Jaguar Heading Back in Time to Recreate E-Types


Hop into your DeLorean, kids, we’re going on a time-travel adventure.

Set your clock to February of 1963, a time when the Beatles opened for Helen Shapiro, Mickey Mantle signed a $100,000 baseball contract and Jaguar built 12 special-edition E-Type Lightweight race cars.

The E-Type is, to many people, the most beautiful car ever made. The ultra-rare Lightweight version was crafted out of aluminum, got its power from a 3.8-liter straight 6-cylinder with an aluminum block, had a stripped-out interior, no chrome trim and lighter-weight side windows. Those modifications resulted in a 250-pound weight loss and an increase in performance, especially useful around a race track.

Legend has it that Jaguar was supposed to build 18 of the rocketships, but managed only 12. The outstanding 6 were allocated chassis numbers but never built. For the next 50 years their shells sat gathering dust while Jaguar marched ahead, hence the time machine to go back and get one or somehow convince Coventry to go ahead and finish the missing 6.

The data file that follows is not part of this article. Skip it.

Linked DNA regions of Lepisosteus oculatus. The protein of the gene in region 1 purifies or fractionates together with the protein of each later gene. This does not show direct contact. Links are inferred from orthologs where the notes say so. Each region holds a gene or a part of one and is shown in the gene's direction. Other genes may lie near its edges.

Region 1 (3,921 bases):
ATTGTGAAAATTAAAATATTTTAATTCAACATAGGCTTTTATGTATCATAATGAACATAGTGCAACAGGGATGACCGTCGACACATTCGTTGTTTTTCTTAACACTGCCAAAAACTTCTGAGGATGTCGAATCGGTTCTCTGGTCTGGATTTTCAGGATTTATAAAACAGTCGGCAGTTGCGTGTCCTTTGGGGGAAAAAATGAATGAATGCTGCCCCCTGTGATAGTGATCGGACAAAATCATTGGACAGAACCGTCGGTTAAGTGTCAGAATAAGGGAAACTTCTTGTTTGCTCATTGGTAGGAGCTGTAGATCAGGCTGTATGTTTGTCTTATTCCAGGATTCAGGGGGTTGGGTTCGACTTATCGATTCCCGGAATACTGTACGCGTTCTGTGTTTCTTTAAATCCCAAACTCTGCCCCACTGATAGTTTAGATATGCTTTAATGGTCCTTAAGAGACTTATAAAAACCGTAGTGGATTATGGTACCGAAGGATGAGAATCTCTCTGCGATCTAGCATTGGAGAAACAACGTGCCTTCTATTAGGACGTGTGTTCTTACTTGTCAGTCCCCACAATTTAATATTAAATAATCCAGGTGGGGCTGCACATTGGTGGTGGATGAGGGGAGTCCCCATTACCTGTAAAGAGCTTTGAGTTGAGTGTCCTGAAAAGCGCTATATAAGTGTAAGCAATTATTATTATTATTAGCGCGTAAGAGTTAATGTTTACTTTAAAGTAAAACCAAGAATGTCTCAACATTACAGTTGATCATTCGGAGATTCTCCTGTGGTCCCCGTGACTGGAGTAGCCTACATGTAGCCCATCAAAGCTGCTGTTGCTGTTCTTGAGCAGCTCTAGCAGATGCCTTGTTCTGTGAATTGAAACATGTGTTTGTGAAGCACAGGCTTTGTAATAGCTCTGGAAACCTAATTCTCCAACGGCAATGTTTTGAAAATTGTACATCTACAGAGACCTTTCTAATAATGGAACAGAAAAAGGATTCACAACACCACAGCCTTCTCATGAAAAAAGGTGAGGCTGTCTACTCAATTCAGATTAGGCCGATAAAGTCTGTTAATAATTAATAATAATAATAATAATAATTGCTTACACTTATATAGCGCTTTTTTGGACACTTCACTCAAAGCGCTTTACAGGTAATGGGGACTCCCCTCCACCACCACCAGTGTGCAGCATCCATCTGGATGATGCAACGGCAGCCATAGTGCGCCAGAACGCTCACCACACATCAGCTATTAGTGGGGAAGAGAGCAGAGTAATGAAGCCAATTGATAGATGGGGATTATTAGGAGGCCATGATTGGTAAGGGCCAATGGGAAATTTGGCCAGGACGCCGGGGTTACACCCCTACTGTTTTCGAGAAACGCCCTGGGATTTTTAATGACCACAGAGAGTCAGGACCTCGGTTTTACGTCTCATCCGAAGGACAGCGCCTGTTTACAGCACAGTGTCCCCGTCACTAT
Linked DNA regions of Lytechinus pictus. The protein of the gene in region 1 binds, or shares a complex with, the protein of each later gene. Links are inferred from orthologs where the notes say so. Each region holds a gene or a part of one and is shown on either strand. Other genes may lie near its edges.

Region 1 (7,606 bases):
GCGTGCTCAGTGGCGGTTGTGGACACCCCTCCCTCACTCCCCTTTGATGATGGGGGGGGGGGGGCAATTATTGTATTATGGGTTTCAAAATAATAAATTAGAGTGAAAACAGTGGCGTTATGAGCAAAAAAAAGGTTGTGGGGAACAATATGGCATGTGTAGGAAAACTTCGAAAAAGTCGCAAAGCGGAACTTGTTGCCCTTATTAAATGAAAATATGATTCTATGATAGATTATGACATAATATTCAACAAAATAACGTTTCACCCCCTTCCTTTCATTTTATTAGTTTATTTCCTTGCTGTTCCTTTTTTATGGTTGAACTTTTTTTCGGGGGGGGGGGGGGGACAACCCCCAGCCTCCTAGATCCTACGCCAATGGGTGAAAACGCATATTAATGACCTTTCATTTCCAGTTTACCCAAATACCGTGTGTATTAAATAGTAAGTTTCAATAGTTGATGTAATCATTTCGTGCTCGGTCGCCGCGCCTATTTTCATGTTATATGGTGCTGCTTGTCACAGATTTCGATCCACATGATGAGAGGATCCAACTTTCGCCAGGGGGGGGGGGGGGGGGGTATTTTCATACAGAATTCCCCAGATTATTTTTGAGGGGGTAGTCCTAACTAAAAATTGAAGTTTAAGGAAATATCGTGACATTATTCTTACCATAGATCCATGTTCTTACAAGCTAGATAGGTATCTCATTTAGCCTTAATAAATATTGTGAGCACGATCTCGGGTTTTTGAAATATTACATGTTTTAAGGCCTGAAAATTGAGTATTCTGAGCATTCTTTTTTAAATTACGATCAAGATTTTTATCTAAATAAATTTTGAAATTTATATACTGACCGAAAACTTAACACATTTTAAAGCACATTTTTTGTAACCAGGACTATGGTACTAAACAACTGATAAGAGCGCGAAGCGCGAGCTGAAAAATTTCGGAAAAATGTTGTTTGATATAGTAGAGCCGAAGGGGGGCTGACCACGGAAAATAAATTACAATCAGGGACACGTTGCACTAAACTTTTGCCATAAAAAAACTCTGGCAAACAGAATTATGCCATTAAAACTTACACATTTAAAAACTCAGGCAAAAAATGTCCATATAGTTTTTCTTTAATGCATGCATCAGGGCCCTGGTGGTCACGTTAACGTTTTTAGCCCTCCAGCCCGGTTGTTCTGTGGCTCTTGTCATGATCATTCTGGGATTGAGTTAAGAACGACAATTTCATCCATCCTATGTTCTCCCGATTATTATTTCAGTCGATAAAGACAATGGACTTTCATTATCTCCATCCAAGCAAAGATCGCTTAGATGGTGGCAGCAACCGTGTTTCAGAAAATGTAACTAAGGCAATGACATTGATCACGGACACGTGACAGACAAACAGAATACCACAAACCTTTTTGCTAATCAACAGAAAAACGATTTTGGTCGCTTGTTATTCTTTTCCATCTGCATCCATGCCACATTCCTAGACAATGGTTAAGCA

Lucky for us, we can keep the time machine parked and thank our lucky stars that Jaguar is going back in time for us.

Jaguar has announced that it’s preparing to resume production and complete the final 6 cars, some 50 years after the originals. The company has assigned its finest craftsmen to the job, who will build the 6 Lightweights to the same exact specifications as the original dozen, which means reproducing their infamous 3.8-liter fuel-injected straight 6.

1963 Jaguar E-Type Lightweight

Jaguar expects a high demand for the 6 Lightweight E-Types and can surely charge whatever it wants for the privilege of owning one. The company’s press release says,

Established Jaguar collectors, especially those with historic race car interests, will be prioritised amongst those potential customers who express interest.

Eleven of the original 12 are known to exist today, and I wouldn’t be surprised if the owners of those are the ones who bring home new sisters for their old toys.

Should more automakers build exact reproductions of classic cars?


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